Homeless alcoholic with 182 offences on record handed rehab ‘lifeline’

Christopher Banks, of no fixed address, has been given a 12-month community order Picture: SUFFOLK

Christopher Banks, of no fixed address, has been given a 12-month community order Picture: SUFFOLK CONSTABULARY - Credit: SUFFOLK POLICE

A homeless man with a criminal record of almost 200 offences has been offered a ‘lifeline’ despite repeatedly ignoring court orders designed to curb his behaviour.

Christopher Banks waited nine days to breach a criminal behaviour order prohibiting him from entering shops, drinking in public or congregating in a group.

The 58-year-old was slapped with a two-year ban from any store within a mapped area of Bury St Edmunds on August 8.

The order also prevented him from drinking alcohol in public or hanging around with three or more people in a manner likely to cause distress. But he was arrested last Saturday for entering Marks & Spencer and drinking from a bottle of wine in the company of others.

Banks had accumulated 76 convictions for 182 offences before appearing at Suffolk Magistrates' Court this week.

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Prosecutor Wayne Ablett said Banks was jailed for 10 weeks in February for being aggressive towards an elderly man in Market Hill, Sudbury - breaching a suspended sentence and a community protection notice issued earlier that month.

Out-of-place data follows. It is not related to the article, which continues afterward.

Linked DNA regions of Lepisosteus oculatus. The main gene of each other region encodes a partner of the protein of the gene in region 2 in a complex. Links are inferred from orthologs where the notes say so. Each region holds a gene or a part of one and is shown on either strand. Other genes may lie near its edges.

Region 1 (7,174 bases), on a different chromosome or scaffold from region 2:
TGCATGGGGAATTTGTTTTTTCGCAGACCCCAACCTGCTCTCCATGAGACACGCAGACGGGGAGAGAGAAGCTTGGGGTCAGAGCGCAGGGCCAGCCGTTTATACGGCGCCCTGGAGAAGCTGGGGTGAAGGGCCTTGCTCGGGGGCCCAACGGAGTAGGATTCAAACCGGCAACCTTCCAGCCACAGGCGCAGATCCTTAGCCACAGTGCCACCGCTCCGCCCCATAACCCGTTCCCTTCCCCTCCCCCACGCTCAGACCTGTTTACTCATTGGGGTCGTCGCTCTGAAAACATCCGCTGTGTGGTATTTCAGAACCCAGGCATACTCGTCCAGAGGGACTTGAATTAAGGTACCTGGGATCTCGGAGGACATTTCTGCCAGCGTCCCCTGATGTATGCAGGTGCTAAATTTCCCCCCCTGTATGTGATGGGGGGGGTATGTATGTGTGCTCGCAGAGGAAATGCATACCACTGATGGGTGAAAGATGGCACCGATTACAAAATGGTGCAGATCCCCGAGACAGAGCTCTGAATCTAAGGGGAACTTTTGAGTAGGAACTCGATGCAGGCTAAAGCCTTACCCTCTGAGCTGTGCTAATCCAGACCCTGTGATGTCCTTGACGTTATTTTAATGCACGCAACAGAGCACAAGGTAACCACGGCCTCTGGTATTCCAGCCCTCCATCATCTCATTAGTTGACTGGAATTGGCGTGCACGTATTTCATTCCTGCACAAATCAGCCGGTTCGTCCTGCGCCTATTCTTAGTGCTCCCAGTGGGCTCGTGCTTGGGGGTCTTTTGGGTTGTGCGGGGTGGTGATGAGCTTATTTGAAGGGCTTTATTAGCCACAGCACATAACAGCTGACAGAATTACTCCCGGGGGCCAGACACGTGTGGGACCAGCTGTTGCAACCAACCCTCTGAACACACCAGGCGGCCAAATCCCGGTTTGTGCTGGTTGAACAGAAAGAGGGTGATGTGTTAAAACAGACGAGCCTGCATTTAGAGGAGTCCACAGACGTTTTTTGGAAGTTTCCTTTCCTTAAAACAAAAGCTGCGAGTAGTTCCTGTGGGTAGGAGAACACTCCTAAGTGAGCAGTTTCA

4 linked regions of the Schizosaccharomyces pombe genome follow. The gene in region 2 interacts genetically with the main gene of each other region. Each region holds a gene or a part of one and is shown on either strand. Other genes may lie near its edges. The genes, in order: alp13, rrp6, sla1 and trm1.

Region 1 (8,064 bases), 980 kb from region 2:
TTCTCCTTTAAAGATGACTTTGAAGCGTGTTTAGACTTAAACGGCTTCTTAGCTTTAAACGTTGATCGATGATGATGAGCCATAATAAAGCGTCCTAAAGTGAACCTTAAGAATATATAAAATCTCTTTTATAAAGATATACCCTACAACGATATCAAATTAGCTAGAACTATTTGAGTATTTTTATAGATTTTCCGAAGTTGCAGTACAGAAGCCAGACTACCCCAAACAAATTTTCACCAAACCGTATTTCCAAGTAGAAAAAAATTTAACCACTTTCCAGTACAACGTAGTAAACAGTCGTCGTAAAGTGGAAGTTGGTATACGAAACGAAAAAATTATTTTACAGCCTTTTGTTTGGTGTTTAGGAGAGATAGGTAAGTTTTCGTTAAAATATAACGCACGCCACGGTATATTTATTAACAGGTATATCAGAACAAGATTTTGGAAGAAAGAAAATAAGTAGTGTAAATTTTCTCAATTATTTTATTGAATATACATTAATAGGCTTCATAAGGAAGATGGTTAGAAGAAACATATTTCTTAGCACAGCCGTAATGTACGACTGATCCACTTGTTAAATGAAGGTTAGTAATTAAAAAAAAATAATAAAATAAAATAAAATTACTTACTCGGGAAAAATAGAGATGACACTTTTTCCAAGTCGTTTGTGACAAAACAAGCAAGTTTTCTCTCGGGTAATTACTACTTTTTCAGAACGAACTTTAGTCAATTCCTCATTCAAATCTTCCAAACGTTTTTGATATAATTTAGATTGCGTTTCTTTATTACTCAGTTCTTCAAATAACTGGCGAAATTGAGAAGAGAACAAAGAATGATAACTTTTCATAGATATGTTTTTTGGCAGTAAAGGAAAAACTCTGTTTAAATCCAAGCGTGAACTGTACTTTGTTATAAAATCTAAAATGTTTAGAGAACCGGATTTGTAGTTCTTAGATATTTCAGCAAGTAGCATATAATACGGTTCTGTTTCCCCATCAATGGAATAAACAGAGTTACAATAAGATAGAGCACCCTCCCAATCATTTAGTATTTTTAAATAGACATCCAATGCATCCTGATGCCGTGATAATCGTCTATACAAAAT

At the time, Pc Ryan Butters, of Sudbury safer neighbourhood team, said Banks had been offered specialist support but refused to engage with any services.

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"His actions and unreasonable behaviour have been prolific in Sudbury and have affected local businesses, staff and members of the public," said Pc Butters, who had hoped Banks' imprisonment would reassure the community that action would be taken against persistent antisocial behaviour.

Solicitor Natasha Nair said Banks had been making significant progress but was "back to square one" after being released from serving a series of short prison sentences with no money, no support and nowhere to go.

She said Banks had recently been engaging with substance misuse services about entering residential rehabilitation.

"He has significant physical and mental health issues, for which he is now taking medication, but is still drinking," added Miss Nair, who described him as a vulnerable individual, entrenched in street drinking culture.

Magistrates said they were offering Banks a lifeline by handing him a 12-month community order, with a nine-month alcohol treatment programme and 10 days of rehabilitation activity requirement.

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